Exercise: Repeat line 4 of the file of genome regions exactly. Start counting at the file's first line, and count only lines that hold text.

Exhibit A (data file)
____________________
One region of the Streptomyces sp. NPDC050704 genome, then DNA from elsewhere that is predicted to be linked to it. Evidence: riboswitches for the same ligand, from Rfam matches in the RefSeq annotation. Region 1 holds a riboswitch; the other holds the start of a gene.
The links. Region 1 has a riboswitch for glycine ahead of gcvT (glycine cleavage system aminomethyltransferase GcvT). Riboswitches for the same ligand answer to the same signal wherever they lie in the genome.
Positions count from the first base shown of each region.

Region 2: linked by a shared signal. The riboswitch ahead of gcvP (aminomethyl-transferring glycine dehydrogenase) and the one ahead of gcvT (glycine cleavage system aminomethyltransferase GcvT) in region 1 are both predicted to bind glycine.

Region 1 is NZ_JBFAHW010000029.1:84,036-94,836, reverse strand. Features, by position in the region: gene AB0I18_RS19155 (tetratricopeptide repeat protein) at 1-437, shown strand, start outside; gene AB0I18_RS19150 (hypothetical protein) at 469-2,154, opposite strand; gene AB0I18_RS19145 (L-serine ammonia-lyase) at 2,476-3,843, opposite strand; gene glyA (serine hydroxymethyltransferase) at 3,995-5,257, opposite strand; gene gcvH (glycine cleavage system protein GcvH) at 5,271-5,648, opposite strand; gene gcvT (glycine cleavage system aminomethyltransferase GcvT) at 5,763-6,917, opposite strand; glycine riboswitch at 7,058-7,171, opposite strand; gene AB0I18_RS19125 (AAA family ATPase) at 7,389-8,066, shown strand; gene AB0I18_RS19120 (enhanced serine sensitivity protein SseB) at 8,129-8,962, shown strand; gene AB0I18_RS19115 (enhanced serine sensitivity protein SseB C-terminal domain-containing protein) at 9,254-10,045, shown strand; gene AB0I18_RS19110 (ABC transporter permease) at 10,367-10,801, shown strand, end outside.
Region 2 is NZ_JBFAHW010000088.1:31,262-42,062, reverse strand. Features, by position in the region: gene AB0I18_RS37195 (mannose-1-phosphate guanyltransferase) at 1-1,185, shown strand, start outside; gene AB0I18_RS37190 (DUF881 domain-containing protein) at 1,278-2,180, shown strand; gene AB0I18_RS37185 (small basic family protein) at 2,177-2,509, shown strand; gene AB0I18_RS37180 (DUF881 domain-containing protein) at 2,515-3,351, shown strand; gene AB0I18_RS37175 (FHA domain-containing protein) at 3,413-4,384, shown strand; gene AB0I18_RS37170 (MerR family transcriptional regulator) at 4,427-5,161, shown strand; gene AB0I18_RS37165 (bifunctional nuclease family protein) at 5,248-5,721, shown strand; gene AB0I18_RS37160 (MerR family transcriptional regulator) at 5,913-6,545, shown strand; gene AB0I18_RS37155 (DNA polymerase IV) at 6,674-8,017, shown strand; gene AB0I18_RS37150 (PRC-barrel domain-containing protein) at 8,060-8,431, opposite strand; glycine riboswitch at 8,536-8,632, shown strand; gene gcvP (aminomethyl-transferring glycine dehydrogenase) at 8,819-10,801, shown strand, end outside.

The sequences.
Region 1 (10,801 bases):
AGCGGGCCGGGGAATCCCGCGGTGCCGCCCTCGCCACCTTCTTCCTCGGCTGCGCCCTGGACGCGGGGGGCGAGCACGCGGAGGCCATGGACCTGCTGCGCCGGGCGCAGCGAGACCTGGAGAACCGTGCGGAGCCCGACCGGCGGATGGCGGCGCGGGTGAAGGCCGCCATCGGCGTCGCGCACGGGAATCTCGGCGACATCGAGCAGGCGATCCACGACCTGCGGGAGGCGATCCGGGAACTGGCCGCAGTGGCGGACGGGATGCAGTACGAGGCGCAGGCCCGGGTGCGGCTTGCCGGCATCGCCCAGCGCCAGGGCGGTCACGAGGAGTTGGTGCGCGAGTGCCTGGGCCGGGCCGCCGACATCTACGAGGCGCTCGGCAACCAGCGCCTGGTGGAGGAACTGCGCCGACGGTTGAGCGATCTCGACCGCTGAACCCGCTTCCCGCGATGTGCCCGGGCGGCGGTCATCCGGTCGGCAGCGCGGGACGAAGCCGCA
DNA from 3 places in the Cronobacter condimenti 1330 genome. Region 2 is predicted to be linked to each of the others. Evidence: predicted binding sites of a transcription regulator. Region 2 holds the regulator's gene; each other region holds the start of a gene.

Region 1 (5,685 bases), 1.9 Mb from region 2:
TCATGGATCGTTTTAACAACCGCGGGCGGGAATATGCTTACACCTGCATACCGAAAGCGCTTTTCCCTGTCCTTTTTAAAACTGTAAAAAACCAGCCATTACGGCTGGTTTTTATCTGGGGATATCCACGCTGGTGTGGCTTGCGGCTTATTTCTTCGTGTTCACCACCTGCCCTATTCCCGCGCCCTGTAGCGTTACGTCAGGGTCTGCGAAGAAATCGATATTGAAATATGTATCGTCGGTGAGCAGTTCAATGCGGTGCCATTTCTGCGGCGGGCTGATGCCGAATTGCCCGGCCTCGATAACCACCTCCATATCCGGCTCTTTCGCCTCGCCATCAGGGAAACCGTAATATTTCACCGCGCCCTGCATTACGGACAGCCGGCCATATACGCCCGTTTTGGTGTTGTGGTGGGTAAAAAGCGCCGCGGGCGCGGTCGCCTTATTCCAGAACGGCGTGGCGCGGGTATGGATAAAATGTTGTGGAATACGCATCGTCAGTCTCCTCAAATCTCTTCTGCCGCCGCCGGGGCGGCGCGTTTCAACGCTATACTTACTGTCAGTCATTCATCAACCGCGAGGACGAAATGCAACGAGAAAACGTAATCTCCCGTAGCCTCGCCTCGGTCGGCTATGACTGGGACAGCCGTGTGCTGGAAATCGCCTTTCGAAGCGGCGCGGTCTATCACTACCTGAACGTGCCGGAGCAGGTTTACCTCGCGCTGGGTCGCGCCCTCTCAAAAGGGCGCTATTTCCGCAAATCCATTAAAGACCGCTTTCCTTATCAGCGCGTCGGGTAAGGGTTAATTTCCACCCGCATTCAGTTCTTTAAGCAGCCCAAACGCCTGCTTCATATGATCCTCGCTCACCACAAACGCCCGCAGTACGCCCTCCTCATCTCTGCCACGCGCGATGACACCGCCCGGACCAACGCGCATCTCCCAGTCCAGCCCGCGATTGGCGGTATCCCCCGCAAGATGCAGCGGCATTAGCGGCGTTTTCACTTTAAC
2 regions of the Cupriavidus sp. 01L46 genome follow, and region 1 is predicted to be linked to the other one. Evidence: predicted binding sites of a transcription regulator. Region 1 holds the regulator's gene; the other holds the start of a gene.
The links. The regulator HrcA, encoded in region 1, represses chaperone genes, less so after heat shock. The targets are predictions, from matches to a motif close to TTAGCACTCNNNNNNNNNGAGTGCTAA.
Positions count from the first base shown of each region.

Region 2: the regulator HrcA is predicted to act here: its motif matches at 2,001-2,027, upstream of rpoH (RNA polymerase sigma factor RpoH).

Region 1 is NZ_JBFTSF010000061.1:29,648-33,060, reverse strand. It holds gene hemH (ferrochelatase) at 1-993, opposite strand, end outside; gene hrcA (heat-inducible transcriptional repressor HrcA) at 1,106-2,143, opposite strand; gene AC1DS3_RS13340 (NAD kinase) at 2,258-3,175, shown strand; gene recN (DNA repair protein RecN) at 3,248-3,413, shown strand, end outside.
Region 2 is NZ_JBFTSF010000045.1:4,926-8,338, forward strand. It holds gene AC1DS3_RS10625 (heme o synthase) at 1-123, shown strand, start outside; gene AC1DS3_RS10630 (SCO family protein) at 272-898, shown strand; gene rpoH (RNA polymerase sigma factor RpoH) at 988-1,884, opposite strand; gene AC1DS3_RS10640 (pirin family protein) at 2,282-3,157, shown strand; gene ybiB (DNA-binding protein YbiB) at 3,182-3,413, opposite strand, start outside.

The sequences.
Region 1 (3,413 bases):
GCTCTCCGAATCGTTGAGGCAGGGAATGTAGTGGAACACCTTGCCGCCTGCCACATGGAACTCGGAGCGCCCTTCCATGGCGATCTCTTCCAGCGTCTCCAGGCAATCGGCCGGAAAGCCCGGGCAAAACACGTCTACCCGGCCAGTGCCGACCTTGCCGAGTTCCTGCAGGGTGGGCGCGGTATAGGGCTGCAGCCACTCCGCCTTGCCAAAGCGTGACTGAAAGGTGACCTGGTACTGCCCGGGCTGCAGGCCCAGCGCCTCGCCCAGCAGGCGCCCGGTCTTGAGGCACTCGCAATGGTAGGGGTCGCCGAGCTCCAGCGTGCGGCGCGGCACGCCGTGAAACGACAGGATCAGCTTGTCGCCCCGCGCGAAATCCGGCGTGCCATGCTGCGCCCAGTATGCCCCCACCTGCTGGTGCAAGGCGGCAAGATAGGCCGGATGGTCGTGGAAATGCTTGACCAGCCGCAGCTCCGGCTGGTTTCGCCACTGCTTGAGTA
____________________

Region 2: linked by a shared signal. The riboswitch ahead of gcvP (aminomethyl-transferring glycine dehydrogenase) and the one ahead of gcvT (glycine cleavage system aminomethyltransferase GcvT) in region 1 are both predicted to bind glycine.